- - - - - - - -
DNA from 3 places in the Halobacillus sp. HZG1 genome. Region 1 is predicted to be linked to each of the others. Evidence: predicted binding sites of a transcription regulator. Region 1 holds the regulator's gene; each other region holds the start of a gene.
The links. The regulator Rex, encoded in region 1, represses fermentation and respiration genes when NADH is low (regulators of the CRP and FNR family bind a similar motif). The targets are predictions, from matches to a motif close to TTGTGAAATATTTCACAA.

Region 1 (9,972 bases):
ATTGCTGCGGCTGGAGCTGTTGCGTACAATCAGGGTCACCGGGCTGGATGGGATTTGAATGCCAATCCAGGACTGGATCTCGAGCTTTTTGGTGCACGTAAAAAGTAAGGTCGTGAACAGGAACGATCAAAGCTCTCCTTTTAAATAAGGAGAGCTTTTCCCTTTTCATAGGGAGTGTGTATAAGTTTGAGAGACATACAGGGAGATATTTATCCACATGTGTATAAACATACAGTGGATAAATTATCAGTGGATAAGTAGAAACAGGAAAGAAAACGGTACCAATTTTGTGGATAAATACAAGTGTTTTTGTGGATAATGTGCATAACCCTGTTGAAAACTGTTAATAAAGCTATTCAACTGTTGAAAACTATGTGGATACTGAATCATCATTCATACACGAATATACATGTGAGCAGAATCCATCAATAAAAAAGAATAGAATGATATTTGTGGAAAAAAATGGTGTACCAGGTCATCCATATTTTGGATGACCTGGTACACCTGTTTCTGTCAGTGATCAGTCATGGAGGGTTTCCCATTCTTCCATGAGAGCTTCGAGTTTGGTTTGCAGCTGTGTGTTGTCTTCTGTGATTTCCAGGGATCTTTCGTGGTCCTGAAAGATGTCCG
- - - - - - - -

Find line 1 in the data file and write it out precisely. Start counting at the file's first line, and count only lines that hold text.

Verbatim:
DNA from 3 places in the Halobacillus sp. HZG1 genome. Region 1 is predicted to be linked to each of the others. Evidence: predicted binding sites of a transcription regulator. Region 1 holds the regulator's gene; each other region holds the start of a gene.